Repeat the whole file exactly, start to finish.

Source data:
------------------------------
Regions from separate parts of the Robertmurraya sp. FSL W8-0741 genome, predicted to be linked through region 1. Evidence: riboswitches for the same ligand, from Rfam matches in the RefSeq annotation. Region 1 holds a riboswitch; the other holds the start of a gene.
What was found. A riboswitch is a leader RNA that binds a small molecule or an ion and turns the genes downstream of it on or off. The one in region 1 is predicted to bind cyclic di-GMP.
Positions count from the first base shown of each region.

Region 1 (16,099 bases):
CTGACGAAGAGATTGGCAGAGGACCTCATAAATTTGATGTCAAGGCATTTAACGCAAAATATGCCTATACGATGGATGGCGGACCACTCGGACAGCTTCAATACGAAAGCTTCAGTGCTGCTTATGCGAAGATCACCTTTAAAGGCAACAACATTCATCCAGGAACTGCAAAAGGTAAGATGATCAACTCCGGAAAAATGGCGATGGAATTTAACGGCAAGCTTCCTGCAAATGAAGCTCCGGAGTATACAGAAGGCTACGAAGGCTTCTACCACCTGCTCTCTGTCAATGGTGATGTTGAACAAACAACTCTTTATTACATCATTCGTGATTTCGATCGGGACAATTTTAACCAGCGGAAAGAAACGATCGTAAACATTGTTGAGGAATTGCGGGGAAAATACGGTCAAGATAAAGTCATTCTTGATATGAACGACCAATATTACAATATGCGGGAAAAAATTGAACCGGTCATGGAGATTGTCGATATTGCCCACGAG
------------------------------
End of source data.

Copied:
Regions from separate parts of the Robertmurraya sp. FSL W8-0741 genome, predicted to be linked through region 1. Evidence: riboswitches for the same ligand, from Rfam matches in the RefSeq annotation. Region 1 holds a riboswitch; the other holds the start of a gene.
What was found. A riboswitch is a leader RNA that binds a small molecule or an ion and turns the genes downstream of it on or off. The one in region 1 is predicted to bind cyclic di-GMP.
Positions count from the first base shown of each region.

Region 1 (16,099 bases):
CTGACGAAGAGATTGGCAGAGGACCTCATAAATTTGATGTCAAGGCATTTAACGCAAAATATGCCTATACGATGGATGGCGGACCACTCGGACAGCTTCAATACGAAAGCTTCAGTGCTGCTTATGCGAAGATCACCTTTAAAGGCAACAACATTCATCCAGGAACTGCAAAAGGTAAGATGATCAACTCCGGAAAAATGGCGATGGAATTTAACGGCAAGCTTCCTGCAAATGAAGCTCCGGAGTATACAGAAGGCTACGAAGGCTTCTACCACCTGCTCTCTGTCAATGGTGATGTTGAACAAACAACTCTTTATTACATCATTCGTGATTTCGATCGGGACAATTTTAACCAGCGGAAAGAAACGATCGTAAACATTGTTGAGGAATTGCGGGGAAAATACGGTCAAGATAAAGTCATTCTTGATATGAACGACCAATATTACAATATGCGGGAAAAAATTGAACCGGTCATGGAGATTGTCGATATTGCCCACGAG